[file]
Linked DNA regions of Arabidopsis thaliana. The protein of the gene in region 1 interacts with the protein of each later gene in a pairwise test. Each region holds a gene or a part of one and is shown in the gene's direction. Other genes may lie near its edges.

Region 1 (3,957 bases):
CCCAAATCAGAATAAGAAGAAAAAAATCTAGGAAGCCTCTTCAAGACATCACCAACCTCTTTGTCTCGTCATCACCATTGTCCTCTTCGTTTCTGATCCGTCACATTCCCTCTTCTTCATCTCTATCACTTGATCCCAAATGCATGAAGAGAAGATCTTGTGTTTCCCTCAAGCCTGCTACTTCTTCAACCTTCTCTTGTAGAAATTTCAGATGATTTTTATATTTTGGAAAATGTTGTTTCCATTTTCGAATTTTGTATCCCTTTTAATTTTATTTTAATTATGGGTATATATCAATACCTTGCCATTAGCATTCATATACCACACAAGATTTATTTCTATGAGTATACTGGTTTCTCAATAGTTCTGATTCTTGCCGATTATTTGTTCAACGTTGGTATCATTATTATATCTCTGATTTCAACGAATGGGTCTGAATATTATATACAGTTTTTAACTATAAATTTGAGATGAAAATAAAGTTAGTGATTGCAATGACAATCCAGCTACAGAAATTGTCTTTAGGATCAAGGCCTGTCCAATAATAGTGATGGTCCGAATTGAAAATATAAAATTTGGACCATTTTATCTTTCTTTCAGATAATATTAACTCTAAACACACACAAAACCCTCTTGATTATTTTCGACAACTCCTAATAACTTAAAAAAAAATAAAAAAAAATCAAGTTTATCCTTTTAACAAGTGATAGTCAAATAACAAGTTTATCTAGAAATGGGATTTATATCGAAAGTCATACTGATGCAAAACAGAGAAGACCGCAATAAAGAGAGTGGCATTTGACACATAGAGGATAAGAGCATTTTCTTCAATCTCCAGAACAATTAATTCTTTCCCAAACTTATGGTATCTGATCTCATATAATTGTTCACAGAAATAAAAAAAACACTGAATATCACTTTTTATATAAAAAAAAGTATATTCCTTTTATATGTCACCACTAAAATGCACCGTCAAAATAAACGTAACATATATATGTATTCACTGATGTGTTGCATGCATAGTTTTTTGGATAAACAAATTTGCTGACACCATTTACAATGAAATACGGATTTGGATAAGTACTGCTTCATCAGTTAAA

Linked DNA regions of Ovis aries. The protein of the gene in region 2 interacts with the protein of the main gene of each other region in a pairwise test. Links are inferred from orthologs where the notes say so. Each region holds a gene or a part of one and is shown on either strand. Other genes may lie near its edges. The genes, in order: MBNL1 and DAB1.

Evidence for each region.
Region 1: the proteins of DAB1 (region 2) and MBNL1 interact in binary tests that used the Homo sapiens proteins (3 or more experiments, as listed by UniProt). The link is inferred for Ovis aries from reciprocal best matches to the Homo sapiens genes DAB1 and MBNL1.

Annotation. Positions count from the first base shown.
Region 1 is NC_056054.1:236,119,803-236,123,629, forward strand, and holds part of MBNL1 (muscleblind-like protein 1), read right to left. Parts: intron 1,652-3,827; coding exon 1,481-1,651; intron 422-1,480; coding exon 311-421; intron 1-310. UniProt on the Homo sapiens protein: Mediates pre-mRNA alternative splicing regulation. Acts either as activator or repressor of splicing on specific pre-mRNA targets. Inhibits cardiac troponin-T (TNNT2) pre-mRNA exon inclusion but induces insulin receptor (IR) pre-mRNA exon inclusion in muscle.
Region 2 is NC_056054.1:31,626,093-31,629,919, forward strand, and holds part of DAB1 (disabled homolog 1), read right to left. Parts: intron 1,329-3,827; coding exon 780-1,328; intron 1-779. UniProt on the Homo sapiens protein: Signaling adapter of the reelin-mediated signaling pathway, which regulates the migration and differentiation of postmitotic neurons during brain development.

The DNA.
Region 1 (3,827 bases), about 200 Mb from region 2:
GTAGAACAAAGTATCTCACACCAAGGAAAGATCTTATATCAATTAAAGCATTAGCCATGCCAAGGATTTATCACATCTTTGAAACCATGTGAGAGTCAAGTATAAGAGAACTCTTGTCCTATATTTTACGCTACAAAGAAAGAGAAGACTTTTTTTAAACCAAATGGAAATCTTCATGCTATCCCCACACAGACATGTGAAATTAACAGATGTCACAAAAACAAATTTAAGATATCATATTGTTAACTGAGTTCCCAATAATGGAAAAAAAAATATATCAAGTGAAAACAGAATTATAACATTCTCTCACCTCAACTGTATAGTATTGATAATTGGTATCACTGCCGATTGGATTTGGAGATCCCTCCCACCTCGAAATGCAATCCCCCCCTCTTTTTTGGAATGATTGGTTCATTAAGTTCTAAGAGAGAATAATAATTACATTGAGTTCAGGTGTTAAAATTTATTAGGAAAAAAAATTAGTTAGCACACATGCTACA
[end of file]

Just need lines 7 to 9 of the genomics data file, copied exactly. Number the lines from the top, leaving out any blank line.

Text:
Annotation. Positions count from the first base shown.
Region 1 is NC_056054.1:236,119,803-236,123,629, forward strand, and holds part of MBNL1 (muscleblind-like protein 1), read right to left. Parts: intron 1,652-3,827; coding exon 1,481-1,651; intron 422-1,480; coding exon 311-421; intron 1-310. UniProt on the Homo sapiens protein: Mediates pre-mRNA alternative splicing regulation. Acts either as activator or repressor of splicing on specific pre-mRNA targets. Inhibits cardiac troponin-T (TNNT2) pre-mRNA exon inclusion but induces insulin receptor (IR) pre-mRNA exon inclusion in muscle.
Region 2 is NC_056054.1:31,626,093-31,629,919, forward strand, and holds part of DAB1 (disabled homolog 1), read right to left. Parts: intron 1,329-3,827; coding exon 780-1,328; intron 1-779. UniProt on the Homo sapiens protein: Signaling adapter of the reelin-mediated signaling pathway, which regulates the migration and differentiation of postmitotic neurons during brain development.